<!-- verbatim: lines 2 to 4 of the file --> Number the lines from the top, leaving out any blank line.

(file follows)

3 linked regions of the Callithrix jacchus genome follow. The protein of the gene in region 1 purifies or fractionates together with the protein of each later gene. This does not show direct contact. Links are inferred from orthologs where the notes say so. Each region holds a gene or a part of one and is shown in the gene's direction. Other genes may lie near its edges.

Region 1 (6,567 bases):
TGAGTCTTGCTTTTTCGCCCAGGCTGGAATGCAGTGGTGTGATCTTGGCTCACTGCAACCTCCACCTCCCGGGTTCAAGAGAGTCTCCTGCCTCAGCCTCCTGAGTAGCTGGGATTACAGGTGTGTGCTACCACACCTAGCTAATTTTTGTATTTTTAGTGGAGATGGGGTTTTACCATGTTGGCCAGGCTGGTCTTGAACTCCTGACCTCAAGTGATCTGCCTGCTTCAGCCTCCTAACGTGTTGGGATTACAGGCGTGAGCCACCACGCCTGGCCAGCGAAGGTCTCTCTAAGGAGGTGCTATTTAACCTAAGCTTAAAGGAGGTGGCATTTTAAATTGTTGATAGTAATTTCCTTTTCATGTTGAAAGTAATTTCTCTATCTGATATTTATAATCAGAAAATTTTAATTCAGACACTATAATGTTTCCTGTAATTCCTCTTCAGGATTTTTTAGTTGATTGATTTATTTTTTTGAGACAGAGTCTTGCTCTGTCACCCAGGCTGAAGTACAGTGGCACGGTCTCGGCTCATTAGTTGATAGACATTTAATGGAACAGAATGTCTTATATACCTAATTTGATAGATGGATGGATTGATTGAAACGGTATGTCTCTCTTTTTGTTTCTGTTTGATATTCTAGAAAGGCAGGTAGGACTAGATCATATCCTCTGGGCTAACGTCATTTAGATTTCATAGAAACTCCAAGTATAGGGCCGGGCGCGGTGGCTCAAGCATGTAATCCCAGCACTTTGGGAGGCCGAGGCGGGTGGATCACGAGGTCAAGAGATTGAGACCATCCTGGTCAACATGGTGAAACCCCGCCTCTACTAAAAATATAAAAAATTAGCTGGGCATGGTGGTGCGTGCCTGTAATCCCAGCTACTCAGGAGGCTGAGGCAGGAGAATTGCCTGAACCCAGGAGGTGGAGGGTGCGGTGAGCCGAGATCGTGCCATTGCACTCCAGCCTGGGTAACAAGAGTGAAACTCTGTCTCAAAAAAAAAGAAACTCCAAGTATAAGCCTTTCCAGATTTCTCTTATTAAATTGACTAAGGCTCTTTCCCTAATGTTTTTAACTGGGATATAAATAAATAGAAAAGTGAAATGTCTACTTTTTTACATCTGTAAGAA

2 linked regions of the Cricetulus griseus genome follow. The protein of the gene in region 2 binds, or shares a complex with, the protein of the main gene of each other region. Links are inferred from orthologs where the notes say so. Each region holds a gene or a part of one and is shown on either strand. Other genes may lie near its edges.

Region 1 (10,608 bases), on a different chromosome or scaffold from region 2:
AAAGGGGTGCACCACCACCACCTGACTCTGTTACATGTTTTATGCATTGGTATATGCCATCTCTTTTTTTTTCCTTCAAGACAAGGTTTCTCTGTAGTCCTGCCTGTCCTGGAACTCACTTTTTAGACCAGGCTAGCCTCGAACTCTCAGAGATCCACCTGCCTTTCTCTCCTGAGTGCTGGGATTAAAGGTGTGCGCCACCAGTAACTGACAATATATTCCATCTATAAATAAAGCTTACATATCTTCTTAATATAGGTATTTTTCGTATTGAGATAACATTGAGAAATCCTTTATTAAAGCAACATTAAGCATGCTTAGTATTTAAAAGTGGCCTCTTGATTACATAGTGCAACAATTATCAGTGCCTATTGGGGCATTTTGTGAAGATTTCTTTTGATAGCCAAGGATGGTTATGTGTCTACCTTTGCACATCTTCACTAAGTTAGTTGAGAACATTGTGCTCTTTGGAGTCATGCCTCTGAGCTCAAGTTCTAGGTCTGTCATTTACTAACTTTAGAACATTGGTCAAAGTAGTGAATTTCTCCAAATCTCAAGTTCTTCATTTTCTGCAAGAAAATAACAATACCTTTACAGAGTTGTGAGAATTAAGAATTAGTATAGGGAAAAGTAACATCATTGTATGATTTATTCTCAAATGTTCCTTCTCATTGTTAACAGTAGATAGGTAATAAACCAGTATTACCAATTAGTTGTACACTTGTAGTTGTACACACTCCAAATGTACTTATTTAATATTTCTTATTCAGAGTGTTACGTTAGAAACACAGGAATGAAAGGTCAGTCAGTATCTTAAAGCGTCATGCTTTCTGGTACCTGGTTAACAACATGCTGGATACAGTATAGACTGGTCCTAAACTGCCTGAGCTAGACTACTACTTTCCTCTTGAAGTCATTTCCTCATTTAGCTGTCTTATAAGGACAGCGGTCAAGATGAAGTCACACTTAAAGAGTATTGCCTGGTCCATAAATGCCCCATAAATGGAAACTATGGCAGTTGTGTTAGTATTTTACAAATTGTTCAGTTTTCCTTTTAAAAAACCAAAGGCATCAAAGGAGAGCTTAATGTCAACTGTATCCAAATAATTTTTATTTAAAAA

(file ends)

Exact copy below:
Region 1 (6,567 bases):
TGAGTCTTGCTTTTTCGCCCAGGCTGGAATGCAGTGGTGTGATCTTGGCTCACTGCAACCTCCACCTCCCGGGTTCAAGAGAGTCTCCTGCCTCAGCCTCCTGAGTAGCTGGGATTACAGGTGTGTGCTACCACACCTAGCTAATTTTTGTATTTTTAGTGGAGATGGGGTTTTACCATGTTGGCCAGGCTGGTCTTGAACTCCTGACCTCAAGTGATCTGCCTGCTTCAGCCTCCTAACGTGTTGGGATTACAGGCGTGAGCCACCACGCCTGGCCAGCGAAGGTCTCTCTAAGGAGGTGCTATTTAACCTAAGCTTAAAGGAGGTGGCATTTTAAATTGTTGATAGTAATTTCCTTTTCATGTTGAAAGTAATTTCTCTATCTGATATTTATAATCAGAAAATTTTAATTCAGACACTATAATGTTTCCTGTAATTCCTCTTCAGGATTTTTTAGTTGATTGATTTATTTTTTTGAGACAGAGTCTTGCTCTGTCACCCAGGCTGAAGTACAGTGGCACGGTCTCGGCTCATTAGTTGATAGACATTTAATGGAACAGAATGTCTTATATACCTAATTTGATAGATGGATGGATTGATTGAAACGGTATGTCTCTCTTTTTGTTTCTGTTTGATATTCTAGAAAGGCAGGTAGGACTAGATCATATCCTCTGGGCTAACGTCATTTAGATTTCATAGAAACTCCAAGTATAGGGCCGGGCGCGGTGGCTCAAGCATGTAATCCCAGCACTTTGGGAGGCCGAGGCGGGTGGATCACGAGGTCAAGAGATTGAGACCATCCTGGTCAACATGGTGAAACCCCGCCTCTACTAAAAATATAAAAAATTAGCTGGGCATGGTGGTGCGTGCCTGTAATCCCAGCTACTCAGGAGGCTGAGGCAGGAGAATTGCCTGAACCCAGGAGGTGGAGGGTGCGGTGAGCCGAGATCGTGCCATTGCACTCCAGCCTGGGTAACAAGAGTGAAACTCTGTCTCAAAAAAAAAGAAACTCCAAGTATAAGCCTTTCCAGATTTCTCTTATTAAATTGACTAAGGCTCTTTCCCTAATGTTTTTAACTGGGATATAAATAAATAGAAAAGTGAAATGTCTACTTTTTTACATCTGTAAGAA

2 linked regions of the Cricetulus griseus genome follow. The protein of the gene in region 2 binds, or shares a complex with, the protein of the main gene of each other region. Links are inferred from orthologs where the notes say so. Each region holds a gene or a part of one and is shown on either strand. Other genes may lie near its edges.